Mark Part XI - The Authority of the Son of Man (2:1-12)

Date: 6/22/2008
Topic: Bible Mark
Price: FREE
Again and again we have witnessed the OT background that lies behind both Mark’s portrayal of Jesus and Jesus' own declarations about Himself. As the first portion of Mark’s Gospel endeavors to answer the question, “Who is this Man?,” the text provides us with numerous OT allusions that fill out our understanding of Jesus’ identity. This OT association continues today as Jesus invokes yet another OT image to help his disciples grasp his identity.

Throughout the OT, God identifies Himself as the forgiving God - this is who he is, it is His nature. When God revealed Himself to Moses, He declared:

“The LORD, the LORD God, merciful and gracious, longsuffering, and abounding in goodness and truth, keeping mercy for thousands, forgiving iniquity and transgression and sin, [yet] by no means clearing the guilty . . .” (Ex. 34:6,7a)

To forgive the sins of people, in other words, is a divine prerogative. Whenever we sin – whether horizontally or vertically – we always offend God. Consequently, we need to seek His forgiveness.

How did one do that in the OT? Well a couple different ways. First and foremost, one confessed one’s sins to the Lord. Psalm 51 is a perfect example. “Against you, you only, have I sinned, O Lord, and done what is evil in your sight.” David sins with Bathsheba and, after he is confronted, repents and seeks the face of God. But this, while primary, was not the whole story. David, in addition to heartfelt repentance and confession, was required to go before the priests and offer a sacrifice for his sins. After the sacrifice, the priest would formally declare – you are forgiven, your sins are covered. Under the law and the sacrificial system, the priests were given this authority.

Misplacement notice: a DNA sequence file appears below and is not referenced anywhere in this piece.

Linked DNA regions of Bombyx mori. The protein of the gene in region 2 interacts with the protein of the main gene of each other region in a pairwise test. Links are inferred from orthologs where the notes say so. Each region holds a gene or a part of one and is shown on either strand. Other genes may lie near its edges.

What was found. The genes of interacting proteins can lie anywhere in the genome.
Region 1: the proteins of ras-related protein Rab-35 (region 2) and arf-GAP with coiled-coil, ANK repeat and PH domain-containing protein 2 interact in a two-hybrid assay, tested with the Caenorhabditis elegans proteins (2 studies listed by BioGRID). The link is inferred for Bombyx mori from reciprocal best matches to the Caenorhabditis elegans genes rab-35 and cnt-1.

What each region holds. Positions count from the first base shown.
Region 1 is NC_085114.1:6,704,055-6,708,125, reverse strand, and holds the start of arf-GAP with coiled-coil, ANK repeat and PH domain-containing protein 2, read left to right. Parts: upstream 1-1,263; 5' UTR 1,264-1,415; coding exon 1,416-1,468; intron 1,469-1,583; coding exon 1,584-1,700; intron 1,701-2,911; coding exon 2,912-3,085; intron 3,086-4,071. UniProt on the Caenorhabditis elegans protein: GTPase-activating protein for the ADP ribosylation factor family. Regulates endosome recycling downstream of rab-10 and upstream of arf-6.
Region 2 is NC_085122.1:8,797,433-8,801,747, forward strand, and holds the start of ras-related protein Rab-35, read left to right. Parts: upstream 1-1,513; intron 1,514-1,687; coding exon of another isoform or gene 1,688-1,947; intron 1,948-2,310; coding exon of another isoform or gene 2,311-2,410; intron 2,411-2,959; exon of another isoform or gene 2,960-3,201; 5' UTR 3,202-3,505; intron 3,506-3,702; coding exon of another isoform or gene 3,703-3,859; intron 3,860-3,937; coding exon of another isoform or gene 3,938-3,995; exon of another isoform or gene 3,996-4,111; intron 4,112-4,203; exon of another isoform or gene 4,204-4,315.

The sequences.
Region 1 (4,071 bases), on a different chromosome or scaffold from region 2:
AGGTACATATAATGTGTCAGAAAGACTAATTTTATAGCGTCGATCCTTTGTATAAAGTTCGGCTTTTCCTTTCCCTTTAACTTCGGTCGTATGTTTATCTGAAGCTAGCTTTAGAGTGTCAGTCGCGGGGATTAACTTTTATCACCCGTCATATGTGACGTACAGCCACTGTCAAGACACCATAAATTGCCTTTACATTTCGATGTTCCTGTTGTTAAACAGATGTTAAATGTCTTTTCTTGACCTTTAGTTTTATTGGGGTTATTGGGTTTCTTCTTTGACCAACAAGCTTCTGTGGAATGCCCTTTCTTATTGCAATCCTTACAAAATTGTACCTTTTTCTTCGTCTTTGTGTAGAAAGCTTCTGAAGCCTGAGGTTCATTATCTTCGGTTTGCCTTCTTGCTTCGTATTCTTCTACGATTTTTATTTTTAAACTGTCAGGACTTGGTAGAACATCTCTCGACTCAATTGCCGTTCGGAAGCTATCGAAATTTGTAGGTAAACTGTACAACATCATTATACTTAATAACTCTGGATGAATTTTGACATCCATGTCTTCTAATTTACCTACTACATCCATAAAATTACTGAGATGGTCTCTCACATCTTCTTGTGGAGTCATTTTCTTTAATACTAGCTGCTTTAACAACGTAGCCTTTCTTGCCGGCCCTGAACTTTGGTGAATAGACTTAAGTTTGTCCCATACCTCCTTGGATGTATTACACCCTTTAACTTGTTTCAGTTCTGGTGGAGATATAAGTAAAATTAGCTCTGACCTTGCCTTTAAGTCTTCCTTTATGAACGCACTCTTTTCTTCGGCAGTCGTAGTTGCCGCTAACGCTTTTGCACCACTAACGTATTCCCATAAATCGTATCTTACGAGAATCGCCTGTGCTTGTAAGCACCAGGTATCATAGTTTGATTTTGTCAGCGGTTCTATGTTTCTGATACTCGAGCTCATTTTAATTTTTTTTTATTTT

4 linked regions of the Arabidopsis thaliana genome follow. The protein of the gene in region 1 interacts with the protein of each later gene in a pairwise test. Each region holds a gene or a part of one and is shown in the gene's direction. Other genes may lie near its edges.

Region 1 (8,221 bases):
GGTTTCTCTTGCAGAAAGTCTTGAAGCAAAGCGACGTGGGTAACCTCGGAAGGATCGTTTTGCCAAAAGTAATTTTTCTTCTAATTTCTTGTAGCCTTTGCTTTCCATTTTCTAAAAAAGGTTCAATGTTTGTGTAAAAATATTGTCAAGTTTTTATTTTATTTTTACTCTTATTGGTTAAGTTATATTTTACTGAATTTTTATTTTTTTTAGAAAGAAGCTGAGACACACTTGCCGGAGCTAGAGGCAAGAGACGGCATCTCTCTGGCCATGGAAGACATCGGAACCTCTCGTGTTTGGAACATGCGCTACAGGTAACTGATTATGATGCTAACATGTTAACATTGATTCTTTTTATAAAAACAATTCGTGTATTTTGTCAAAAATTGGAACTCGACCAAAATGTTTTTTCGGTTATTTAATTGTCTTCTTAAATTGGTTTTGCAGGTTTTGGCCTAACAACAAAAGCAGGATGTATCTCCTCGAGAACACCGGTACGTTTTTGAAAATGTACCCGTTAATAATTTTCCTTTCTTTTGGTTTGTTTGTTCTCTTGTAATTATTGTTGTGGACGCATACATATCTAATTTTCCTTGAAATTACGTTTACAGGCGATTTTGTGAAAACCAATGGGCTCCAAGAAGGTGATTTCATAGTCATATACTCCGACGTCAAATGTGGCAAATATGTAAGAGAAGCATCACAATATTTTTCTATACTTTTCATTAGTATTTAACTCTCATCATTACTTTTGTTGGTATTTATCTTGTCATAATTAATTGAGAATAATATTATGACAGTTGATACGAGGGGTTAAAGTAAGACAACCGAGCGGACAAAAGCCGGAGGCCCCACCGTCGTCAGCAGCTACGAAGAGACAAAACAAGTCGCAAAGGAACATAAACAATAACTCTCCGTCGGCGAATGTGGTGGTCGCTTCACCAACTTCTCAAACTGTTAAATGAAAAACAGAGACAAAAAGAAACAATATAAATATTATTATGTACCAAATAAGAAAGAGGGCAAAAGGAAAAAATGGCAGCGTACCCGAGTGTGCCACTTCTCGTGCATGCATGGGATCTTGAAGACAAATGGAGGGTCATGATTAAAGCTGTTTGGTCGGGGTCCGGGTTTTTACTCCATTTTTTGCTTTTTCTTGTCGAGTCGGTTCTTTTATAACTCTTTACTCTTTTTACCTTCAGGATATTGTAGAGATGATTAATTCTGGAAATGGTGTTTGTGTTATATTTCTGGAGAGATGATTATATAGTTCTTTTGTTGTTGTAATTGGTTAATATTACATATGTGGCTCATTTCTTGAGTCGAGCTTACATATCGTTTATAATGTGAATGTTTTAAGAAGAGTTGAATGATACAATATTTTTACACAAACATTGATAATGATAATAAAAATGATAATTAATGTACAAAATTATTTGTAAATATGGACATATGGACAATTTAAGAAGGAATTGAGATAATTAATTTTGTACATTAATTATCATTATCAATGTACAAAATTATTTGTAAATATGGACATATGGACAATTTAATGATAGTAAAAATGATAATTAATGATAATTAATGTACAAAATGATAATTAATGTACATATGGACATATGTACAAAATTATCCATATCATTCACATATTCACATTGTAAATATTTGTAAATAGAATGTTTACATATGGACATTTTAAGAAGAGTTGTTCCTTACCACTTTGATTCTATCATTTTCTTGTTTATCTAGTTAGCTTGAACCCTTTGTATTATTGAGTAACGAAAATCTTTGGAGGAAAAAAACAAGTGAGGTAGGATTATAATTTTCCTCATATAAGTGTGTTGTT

In other words, through the establishment of the sacrificial system, God had provided a means of tangibly demonstrating his forgiveness to men. We see this expressed, for instance, in Leviticus 5:10: "And [the guilty party] shall offer the second [sacrifice] as a burnt offering according to the prescribed manner. So the priest shall make atonement on his behalf for his sin which he has committed, and it shall be forgiven him." The priest was granted authority by God to declare the forgiveness of sins on the basis of evidence of contrition and offering of sacrifice.

As we turn to the healing of the paralytic with this understanding we are equipped to understand why the scribes are so disturbed. What’s the problem in their mind? Quite simply, Jesus wasn’t a priest. He wasn’t from the tribe of Levi. Further, Jesus wasn’t at the temple. There was no blood sacrifice here – no satisfaction. And so the scribes ask – who does this guy think he is? How dare he declare forgiveness when he is not at the temple? When there is no sacrifice going on here? Who gave him authority to do this? The law didn’t give him this authority. The law says that only the priesthood can make such declarations. This man is overthrowing the temple system. He’s establishing something new. How dare he do that?

Our Lord answers this very question in our text today.
Stuart W. Bryan Stuart Bryan is the pastor of Trinity Church. He and his wife, Paige, have seven children, four homegrown, two adopted from the lovely land of Guatemala, and one adopted from Ukraine. Stuart earned his B.A. in Religion from Whitworth College and his M.A. in Theological and Historical Studies from Reformed Theological Seminary in Orlando, Florida.